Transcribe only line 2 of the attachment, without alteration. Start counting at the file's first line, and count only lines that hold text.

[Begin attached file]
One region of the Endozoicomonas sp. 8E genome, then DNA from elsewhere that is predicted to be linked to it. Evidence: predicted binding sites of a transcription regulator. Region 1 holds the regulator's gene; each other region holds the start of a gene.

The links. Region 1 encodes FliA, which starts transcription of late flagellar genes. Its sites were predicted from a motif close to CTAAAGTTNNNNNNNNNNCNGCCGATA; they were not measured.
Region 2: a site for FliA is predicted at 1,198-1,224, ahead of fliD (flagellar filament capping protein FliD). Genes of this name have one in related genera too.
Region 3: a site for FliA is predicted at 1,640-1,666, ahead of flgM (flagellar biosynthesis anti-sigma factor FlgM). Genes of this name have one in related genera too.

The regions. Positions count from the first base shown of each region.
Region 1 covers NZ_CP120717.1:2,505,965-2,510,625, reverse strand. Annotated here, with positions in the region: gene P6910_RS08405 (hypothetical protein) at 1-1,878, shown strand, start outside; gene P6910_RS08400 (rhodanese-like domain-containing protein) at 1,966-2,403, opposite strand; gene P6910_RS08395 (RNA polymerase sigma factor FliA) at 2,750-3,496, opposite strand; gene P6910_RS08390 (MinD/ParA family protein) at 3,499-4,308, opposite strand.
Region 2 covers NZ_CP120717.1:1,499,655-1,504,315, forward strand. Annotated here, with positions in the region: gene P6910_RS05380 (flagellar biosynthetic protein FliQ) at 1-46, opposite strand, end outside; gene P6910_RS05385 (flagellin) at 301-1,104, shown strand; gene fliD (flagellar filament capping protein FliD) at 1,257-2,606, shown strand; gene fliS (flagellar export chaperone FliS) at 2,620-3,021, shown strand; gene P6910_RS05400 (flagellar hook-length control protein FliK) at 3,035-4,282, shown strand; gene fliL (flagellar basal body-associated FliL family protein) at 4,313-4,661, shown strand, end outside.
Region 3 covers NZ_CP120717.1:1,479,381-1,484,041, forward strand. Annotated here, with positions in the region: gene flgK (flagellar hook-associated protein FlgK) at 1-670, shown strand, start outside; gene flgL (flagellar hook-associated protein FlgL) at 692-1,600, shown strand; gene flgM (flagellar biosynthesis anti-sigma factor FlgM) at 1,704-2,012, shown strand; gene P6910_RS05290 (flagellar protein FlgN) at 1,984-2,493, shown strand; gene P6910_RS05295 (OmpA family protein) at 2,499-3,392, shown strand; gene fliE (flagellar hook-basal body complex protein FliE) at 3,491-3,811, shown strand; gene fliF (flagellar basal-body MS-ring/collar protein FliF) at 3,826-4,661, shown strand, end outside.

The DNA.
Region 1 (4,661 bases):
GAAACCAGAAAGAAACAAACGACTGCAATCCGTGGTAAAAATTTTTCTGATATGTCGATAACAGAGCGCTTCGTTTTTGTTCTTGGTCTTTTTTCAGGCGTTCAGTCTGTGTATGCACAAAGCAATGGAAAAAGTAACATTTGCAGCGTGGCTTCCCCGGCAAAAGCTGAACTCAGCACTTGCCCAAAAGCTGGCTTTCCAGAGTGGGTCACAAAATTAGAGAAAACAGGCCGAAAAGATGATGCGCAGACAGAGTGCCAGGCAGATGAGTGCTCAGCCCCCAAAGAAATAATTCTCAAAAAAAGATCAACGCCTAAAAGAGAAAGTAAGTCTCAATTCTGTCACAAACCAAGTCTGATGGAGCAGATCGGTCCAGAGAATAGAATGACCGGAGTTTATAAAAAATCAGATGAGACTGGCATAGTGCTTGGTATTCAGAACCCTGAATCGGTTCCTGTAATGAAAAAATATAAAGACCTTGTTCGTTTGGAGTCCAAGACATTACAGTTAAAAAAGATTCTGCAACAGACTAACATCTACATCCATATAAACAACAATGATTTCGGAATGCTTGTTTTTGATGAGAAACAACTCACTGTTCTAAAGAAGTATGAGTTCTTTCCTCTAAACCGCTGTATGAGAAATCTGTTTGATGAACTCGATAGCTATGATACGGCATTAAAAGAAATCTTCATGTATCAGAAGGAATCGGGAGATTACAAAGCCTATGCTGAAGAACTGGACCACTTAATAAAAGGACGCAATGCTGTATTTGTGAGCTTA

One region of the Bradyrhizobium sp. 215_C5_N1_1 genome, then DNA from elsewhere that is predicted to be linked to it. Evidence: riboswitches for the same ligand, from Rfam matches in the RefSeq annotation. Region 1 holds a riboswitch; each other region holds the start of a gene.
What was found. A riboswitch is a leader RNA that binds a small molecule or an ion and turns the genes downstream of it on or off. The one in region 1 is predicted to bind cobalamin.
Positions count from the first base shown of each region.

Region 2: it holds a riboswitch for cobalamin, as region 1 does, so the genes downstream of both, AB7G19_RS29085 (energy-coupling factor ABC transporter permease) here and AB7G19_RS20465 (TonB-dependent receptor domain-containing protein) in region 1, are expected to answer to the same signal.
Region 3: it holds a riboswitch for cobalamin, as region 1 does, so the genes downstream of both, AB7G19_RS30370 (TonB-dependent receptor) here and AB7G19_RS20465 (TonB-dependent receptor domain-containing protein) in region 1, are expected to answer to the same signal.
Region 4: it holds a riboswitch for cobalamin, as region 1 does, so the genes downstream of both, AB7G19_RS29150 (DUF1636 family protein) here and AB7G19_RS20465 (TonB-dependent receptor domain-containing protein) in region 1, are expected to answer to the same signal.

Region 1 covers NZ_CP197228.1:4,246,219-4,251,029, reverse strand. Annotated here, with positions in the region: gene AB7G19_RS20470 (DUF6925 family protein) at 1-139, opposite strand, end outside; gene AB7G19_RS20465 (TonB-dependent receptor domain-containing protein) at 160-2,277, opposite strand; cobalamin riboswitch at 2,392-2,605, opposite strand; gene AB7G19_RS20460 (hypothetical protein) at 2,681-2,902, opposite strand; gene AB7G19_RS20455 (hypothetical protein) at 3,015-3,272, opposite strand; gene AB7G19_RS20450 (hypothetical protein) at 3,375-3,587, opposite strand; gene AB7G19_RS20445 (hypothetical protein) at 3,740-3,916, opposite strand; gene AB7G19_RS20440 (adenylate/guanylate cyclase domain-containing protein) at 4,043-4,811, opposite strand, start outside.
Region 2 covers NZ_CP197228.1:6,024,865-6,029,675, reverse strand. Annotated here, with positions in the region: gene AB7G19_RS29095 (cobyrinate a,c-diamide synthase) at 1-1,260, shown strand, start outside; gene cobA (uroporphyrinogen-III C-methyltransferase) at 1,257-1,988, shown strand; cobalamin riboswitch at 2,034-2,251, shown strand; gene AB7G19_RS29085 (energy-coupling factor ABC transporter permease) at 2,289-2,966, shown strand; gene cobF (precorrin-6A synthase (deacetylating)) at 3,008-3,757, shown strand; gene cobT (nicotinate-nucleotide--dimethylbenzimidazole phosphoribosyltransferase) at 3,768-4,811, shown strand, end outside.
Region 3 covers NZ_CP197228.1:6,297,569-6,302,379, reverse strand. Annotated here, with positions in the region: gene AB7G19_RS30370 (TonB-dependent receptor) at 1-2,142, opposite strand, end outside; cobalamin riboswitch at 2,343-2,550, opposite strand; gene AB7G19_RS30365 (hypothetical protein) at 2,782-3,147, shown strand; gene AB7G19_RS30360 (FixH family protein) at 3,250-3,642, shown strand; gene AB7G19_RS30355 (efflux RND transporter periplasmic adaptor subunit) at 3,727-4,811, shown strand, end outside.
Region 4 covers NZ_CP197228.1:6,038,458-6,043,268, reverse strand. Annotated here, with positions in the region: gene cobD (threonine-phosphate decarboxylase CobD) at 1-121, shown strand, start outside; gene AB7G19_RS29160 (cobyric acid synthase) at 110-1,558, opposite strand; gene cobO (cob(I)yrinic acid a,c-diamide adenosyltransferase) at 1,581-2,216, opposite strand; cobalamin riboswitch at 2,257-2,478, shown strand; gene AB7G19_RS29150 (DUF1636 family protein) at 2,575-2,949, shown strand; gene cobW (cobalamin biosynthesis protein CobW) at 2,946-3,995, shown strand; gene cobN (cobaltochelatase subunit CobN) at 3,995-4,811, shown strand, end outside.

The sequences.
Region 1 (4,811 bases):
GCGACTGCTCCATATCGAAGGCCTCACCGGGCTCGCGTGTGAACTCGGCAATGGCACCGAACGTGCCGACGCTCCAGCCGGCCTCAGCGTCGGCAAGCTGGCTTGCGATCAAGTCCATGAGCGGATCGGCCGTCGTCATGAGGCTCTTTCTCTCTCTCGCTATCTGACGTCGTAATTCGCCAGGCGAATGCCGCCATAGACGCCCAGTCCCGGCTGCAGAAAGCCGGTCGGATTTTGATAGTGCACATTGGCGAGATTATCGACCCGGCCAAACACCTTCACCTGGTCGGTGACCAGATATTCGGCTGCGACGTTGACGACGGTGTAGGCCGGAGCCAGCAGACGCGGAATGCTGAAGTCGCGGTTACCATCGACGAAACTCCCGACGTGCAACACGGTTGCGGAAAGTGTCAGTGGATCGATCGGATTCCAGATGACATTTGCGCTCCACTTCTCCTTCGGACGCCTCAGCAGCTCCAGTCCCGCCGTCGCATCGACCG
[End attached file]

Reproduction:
The links. Region 1 encodes FliA, which starts transcription of late flagellar genes. Its sites were predicted from a motif close to CTAAAGTTNNNNNNNNNNCNGCCGATA; they were not measured.